From Tawantinsuyu to the Pumallactan: Cusco, Peru, and the Many Lives of Pachacuti’s City
- Author(s): Covey, Catherine
- Advisor(s): Crysler, Greig
- et al.
The overarching theme of this dissertation is to understand, through Cusco’s historic landscape, the city’s centrality in aspects and intersections of local, national, and international cultural projects. This begins with the story of Inca Cusco, as the imperial capital of Tawantinsuyu, and the way the Andean region entered the historical record as a product of Spanish colonization in the 16th and 17th centuries. Rejecting Spain’s rule in the 19th century, Peru distinguished itself from other Latin American nations by claiming Cusco as a symbol of national culture and the Incas as ancient Peruvians. This linked the Andean past with the ideology of modern sovereignty. Yet, in the 20th century, the production of Peru’s national past continued to be swayed by the colonial accounts. In an attempt to deconstruct these historical layers, the dissertation considers the appropriation of the Andean past, its conditions, and its functions.
As an Andean icon of the Peruvian past, Cusco has been drawn into various cultural projects. In the first half of the 20th century, this revolved around archaeological expeditions and subsequent touristic potential. However, in the second half of the 20th century the city became a cultural laboratory. This began with a cataclysmic earthquake, in 1950, which hurled the city into the global spotlight at the precise moment when the notion of shared cultural heritage and, more specifically, the preservation of historic built environments were becoming international issues. In the following decades, the relationships between Peru and United Nations agencies intensified through policies to both safeguard and modernize the city.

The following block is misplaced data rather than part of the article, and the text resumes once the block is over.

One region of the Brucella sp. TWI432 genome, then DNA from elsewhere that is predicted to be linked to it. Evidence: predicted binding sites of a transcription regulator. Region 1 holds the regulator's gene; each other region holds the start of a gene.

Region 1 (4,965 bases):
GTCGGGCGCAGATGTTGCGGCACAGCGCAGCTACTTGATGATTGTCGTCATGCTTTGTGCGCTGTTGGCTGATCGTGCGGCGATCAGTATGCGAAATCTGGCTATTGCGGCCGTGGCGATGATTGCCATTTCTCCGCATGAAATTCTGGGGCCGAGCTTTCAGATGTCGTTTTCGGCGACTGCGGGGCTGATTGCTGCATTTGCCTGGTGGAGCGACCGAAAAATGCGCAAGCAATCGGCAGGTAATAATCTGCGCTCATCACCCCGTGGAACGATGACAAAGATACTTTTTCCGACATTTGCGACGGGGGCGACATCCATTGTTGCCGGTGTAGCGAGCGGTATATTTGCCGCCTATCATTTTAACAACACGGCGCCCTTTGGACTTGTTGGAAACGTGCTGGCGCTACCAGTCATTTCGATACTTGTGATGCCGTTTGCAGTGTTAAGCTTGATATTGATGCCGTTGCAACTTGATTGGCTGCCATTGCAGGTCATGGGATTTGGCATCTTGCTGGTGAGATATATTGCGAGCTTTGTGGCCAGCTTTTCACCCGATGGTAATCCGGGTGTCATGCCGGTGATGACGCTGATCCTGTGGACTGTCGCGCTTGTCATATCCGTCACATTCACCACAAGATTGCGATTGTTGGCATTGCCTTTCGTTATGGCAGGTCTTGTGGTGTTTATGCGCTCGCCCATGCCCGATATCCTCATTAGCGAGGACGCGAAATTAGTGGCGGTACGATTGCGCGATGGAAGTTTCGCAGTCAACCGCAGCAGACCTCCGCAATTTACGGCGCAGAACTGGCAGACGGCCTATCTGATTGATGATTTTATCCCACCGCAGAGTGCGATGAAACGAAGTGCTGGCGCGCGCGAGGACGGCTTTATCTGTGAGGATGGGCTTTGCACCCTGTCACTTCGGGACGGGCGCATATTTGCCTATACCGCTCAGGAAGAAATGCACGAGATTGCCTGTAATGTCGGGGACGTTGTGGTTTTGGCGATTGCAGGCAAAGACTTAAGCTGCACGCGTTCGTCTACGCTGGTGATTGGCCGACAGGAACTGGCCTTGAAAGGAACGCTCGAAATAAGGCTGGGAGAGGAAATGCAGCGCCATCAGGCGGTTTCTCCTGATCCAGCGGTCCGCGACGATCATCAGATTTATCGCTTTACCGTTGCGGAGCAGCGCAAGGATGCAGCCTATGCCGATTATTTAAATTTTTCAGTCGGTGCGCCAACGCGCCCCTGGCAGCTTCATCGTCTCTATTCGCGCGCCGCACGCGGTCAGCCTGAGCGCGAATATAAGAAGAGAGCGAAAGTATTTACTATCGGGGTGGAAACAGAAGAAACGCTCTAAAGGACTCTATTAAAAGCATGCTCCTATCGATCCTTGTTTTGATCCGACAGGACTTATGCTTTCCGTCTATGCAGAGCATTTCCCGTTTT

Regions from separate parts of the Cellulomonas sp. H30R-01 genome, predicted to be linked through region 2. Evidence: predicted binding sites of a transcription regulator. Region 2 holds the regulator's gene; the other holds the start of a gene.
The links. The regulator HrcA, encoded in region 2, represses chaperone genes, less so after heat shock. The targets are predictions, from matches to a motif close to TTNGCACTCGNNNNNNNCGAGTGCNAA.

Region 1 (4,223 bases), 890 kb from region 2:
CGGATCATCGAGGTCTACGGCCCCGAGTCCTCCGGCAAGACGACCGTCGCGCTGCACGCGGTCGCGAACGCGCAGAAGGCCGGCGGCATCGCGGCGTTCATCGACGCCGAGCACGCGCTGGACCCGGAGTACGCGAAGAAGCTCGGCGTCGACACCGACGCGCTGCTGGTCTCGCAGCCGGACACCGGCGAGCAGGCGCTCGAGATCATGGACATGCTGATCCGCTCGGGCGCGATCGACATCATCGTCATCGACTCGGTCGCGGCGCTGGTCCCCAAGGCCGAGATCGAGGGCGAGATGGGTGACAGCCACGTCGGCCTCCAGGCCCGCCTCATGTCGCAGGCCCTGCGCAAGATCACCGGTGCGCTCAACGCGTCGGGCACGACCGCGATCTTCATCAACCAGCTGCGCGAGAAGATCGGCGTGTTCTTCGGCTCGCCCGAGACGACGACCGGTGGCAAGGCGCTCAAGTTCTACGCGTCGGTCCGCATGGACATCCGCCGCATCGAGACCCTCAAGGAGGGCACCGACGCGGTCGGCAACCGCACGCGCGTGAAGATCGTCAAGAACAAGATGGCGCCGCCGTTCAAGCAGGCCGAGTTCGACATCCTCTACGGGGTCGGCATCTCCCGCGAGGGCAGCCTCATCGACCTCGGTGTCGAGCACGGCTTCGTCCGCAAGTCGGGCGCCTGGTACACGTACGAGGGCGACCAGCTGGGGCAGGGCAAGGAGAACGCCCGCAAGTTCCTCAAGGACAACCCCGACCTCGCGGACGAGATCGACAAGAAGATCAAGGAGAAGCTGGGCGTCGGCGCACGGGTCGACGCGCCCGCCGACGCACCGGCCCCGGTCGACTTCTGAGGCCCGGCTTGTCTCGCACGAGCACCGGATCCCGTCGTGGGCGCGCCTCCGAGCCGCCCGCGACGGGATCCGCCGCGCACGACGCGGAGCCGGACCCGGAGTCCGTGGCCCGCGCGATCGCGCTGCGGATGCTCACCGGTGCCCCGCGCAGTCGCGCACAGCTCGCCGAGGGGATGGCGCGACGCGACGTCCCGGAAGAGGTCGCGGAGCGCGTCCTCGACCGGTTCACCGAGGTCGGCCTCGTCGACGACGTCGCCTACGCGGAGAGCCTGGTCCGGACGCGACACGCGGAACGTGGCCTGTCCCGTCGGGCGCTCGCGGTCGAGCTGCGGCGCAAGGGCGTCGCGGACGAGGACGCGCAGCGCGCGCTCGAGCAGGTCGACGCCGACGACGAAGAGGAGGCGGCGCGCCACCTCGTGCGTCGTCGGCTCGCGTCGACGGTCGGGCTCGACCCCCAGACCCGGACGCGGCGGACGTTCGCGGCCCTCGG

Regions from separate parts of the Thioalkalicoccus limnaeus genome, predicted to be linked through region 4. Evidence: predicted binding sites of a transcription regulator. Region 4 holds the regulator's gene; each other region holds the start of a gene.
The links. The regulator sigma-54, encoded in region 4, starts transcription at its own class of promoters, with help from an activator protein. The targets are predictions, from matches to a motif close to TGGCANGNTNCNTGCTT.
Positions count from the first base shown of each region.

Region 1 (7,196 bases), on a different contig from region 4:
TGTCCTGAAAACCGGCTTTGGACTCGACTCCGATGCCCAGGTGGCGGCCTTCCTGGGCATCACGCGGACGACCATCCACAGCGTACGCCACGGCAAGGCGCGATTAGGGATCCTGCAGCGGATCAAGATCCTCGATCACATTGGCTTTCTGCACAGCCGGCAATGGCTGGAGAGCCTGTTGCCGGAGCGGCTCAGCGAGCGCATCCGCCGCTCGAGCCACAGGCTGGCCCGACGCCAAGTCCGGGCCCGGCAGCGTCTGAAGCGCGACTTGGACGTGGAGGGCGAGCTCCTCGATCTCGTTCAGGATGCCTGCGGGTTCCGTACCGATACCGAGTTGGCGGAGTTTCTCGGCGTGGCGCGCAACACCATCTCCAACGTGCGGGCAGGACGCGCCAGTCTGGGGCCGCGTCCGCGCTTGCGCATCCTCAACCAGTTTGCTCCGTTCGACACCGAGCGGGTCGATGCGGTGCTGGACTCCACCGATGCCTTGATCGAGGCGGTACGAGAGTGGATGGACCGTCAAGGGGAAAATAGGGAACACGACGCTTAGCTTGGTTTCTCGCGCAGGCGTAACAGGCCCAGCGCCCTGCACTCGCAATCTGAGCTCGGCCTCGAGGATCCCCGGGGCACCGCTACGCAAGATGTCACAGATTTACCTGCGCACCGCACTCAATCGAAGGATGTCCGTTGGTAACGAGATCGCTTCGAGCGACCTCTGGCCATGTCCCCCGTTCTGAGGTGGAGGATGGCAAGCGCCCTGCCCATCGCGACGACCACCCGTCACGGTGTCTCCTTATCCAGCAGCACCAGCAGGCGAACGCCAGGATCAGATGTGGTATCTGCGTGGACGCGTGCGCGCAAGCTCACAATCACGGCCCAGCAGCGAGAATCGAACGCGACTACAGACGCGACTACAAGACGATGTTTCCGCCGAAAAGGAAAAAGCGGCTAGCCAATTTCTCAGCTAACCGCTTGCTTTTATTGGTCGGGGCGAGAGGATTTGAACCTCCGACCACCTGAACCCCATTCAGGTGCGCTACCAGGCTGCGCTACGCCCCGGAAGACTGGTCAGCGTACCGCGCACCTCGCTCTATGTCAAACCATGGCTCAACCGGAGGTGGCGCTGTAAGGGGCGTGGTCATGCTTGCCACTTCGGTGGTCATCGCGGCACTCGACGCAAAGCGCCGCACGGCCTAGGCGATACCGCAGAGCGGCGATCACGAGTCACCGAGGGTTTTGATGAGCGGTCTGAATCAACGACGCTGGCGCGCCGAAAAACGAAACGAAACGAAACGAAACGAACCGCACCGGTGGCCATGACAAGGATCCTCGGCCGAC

In the late 1960s, the establishment of Peru’s National Institute of Culture (INC) exemplified both a state-level collaboration with UNESCO and a pro-Peruvian response designed to reclaim the national past. Through this process, a national monumental zone was established in Cusco, which formed the legal basis of the city’s nomination as a World Heritage Site in 1983. After two decades of interinstitutional struggle to develop a Master Plan for this Cusco – a UNESCO requirement for World Heritage sites, the INC and Cusco’s municipality reinterpreted the city’s urban form through the Inca legend of the Puma City, or pumallactan. The use of this icon effectively reconnected Cusco, as an urban planning project, to the mytho-historical Inca ruler, Pachacuti, and justified its heritage timeline using the colonial accounts of the city.
Fundamental to this dissertation is the fragmented nature of information on Cusco and the Andes and the ways that Peruvian records and disciplinary boundaries have compartmentalized this knowledge. Through an interdisciplinary and historiographical approach, this study contributes missing history and contextualizes preservation and urbanism in Cusco during the second half of the 20th century. It also demonstrates the critical role of Cusco in the development of national cultural policy and the city’s exceptional relationship with UNESCO and the World Heritage program.